Angelina Jolie’s Recent Choice

What a brave step for Jolie to share publicly her very personal decision to have her ovaries and breast tissue removed (See her op-ed in the May 14, 2013, issue of the New York Times: My Medical Choice). Hopefully she will accomplish her dual goals of cutting her own risk of developing cancer and prompting other women to explore their options so they can be proactive.

The genetic testing for BRCA 1 and BRCA 2 gene mutations can identify specifics risks for breast and ovarian cancer.

Women with a particular Jewish genetic heritage are found to have higher likelihood of these genetic mutations. The testing sometimes has been paid for by insurance, but a consult is usually required (and is recommended) with an OB/GYN oncologist and/or genetic counselor to help determine the level of risk and implications for a particular woman considering the testing and treatment. I do think this step is an important one, and one I chose myself due to my mother’s cancer history. My well-informed OB/GYN oncologist and I could then put into perspective the relative risk I face – which is substantially lower than Jolie’s.

I first heard of this type of surgery about 30 years ago when an old college chum decided to take the step. Back then it was considered way beyond sane, and there was a lot of negative reaction to her “extreme” choice. It took some work to even find a doctor who was willing to do the surgery. Yet, she felt it was the only thing she could do to cut her risk. After all, it was her decision regarding the health of her body, and my friend wanted to be alive a long time for her twins.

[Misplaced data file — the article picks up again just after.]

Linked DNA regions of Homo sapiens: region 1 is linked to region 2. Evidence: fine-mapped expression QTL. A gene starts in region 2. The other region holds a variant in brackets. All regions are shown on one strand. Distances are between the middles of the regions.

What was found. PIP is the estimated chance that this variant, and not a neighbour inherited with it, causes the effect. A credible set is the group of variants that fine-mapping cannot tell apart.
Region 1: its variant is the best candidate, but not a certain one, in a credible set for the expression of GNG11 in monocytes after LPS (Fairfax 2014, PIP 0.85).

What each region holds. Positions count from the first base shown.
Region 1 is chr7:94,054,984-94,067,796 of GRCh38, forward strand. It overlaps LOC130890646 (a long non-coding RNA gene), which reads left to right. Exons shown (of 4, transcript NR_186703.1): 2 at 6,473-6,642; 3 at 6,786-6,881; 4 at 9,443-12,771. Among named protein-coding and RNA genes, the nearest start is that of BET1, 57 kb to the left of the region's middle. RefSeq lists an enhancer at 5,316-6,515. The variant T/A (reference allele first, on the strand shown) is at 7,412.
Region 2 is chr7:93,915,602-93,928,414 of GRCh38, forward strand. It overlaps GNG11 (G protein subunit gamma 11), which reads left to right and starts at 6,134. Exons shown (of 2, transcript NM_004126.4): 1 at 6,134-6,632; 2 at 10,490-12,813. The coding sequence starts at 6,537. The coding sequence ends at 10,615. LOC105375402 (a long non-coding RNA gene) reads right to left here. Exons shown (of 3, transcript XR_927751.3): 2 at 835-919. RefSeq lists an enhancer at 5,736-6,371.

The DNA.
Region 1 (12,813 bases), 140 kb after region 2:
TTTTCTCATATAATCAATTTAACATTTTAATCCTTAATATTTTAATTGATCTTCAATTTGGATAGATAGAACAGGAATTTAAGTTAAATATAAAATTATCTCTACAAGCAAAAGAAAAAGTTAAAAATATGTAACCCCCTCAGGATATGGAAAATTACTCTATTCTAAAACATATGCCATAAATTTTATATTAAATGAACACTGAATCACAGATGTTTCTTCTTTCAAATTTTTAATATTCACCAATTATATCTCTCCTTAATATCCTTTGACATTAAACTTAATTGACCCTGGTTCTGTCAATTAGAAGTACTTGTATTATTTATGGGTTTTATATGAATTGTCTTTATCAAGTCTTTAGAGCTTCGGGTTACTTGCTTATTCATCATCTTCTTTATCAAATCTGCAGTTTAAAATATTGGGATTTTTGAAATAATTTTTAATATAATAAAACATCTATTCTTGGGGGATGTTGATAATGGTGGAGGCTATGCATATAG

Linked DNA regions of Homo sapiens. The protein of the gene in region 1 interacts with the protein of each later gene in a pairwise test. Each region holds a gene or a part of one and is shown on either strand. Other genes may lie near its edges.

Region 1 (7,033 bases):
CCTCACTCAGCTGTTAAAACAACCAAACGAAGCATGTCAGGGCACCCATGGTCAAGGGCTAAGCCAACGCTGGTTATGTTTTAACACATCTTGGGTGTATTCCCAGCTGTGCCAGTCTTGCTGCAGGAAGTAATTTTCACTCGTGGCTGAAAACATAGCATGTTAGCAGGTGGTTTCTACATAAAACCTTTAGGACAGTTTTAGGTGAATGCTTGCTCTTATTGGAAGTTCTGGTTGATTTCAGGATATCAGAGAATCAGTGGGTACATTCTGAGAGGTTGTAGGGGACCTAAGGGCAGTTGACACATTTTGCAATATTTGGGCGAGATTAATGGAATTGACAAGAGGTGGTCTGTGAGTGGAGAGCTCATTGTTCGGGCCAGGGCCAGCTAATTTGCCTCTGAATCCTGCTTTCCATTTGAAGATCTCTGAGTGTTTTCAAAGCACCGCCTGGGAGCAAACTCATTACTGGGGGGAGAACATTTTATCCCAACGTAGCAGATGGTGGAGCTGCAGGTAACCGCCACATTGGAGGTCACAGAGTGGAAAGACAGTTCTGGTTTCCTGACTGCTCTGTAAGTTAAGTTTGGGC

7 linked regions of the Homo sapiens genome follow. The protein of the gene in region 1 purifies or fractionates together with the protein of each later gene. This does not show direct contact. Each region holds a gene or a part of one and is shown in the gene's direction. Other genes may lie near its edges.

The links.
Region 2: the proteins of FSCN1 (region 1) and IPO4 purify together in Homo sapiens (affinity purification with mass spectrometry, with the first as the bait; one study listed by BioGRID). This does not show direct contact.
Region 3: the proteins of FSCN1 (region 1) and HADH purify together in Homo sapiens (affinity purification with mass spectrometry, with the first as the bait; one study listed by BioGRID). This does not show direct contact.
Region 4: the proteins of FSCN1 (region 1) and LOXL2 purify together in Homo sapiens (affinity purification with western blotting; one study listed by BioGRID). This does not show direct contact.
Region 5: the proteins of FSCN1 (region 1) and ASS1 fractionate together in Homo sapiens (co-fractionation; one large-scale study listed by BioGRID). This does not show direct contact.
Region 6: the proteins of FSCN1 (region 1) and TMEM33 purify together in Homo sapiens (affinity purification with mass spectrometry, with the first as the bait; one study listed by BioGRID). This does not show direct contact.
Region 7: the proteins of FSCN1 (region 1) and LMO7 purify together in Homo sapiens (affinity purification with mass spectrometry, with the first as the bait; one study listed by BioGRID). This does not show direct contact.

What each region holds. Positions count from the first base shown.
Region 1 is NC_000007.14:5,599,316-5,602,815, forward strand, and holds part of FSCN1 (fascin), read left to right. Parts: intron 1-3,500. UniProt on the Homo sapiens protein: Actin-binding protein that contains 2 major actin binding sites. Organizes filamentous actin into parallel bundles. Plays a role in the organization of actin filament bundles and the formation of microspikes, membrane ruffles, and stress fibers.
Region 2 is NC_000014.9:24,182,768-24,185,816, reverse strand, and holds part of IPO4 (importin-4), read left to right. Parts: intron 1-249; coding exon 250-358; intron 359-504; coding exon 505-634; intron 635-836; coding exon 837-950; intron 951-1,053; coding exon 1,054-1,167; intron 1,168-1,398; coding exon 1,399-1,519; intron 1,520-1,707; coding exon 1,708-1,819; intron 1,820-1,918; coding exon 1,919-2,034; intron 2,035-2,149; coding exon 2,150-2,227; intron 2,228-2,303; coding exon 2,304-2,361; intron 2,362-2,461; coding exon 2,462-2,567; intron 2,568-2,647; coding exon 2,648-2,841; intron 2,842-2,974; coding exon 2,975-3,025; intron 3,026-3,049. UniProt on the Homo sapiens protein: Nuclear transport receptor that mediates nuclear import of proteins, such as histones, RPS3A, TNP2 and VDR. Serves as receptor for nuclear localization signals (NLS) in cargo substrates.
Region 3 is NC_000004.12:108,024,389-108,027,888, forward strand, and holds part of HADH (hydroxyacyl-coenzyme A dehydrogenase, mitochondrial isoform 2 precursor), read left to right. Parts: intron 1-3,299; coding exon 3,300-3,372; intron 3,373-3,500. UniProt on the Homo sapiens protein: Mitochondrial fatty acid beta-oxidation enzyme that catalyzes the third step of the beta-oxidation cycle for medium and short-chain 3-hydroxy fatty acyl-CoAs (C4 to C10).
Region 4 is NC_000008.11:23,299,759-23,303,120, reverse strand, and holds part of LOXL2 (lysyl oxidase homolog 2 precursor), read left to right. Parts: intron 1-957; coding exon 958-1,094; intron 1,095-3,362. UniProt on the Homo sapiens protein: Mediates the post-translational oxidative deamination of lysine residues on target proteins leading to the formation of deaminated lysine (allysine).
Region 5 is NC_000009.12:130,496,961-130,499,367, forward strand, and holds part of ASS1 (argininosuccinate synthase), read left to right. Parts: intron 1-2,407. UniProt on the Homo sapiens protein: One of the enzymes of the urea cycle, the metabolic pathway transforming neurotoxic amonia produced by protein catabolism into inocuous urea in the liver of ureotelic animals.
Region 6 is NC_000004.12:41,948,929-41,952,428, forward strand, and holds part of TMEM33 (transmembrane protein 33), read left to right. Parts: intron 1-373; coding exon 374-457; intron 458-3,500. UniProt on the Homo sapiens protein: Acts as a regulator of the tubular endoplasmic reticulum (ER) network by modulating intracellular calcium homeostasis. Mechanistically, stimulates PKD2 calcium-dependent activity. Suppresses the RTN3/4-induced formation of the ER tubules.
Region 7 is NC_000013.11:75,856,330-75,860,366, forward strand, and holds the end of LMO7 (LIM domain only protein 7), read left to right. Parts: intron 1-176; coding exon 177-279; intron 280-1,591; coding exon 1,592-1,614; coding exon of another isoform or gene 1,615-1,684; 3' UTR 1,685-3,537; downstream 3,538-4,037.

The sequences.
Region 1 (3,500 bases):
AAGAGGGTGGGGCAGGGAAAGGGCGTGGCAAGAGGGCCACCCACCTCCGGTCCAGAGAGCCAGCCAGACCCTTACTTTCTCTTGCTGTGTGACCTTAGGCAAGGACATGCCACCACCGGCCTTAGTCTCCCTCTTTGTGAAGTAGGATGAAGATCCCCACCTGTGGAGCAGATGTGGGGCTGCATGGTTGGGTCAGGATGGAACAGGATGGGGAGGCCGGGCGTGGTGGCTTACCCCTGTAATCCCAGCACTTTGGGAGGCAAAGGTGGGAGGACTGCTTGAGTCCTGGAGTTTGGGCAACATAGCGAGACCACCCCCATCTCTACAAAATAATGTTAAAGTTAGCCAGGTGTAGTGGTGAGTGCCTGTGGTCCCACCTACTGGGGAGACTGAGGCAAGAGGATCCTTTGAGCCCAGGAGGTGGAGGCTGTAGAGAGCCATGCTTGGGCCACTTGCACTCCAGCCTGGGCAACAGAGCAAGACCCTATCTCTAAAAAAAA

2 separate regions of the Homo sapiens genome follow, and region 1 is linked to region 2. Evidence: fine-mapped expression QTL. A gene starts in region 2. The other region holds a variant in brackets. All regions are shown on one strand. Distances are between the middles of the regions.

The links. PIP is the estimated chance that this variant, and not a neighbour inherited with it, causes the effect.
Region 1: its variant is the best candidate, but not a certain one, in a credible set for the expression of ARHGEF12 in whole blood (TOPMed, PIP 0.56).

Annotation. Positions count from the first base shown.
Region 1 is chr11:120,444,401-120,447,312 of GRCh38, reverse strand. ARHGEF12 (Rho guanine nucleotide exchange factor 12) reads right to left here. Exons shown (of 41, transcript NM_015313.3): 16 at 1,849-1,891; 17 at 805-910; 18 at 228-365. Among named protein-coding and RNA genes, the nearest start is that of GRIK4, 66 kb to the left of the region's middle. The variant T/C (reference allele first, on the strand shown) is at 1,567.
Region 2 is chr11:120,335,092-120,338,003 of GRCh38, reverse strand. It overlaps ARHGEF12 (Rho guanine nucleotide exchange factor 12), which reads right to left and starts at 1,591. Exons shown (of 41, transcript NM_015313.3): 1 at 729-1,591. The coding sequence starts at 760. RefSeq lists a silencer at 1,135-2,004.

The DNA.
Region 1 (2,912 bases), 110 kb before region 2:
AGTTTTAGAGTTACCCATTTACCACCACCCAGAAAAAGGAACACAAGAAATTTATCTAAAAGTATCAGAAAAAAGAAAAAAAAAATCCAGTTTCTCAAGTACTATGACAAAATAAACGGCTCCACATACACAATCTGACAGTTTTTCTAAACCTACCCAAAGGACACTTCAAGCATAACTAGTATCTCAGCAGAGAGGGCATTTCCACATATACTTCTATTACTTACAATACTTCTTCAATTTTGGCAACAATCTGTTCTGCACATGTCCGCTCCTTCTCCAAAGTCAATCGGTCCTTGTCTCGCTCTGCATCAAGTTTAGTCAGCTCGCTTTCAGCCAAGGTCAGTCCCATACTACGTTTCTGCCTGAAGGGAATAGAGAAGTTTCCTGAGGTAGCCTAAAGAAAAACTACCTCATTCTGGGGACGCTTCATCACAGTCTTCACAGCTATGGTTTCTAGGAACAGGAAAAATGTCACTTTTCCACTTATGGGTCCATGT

Over my career, there have been several women in my practice who have chosen to take the step of removing breast tissue and ovaries due to a strong family history and/or mutant genes. By creating a plan before the surgery, we were able in the immediate post-operative period to keep their hormones well balanced so as to avoid unpleasant and life altering symptoms.

Hormones typically fall dramatically as production stops with ovarian removal.

This is called surgical menopause, and happens with any hysterectomy that includes ovarian removal. And, even when ovaries are not completely removed, there can be a dramatic decline in hormone production after the surgical event that can cause substantial symptoms and begin the process of menopause.

These women, like Jolie, are taking action to create the lowest risk that they can and they need our support with their decision and the adjustments afterwards. If you know of someone faced with this decision, I hope you will be a supportive voice as she decides what is right for her.

If you have a strong family history of some of these diseases and/or a higher risk ethnical background, you know that the option for testing and preventive surgery is there for you.

And, women are not the only ones at risk here.

The last patient I worked with undergoing this type surgery pointed out to me that men who have the BRCA 1 or BRCA 2 gene mutations are also at risk and need to be counseled regarding testing and treatment options. She and her father are speaking out on this issue in an effort to educate more women and men about their risks and choices.

As we learn more about genes, how they get turned on, how they can change due to their environment (epigenetic), and how our gut flora determine a lot about their function, we have a greater ability to find more and more reason to live healthy life styles focused on prevention and optimal life practices that promote balance in our bodies. Stay tuned!

Epigenetics to me means that we have a choice in the environment of our genes – something we can control.

More on that in a future issue!

Happy Summer!

Jane Kennedy, CFNP, MN, MPH

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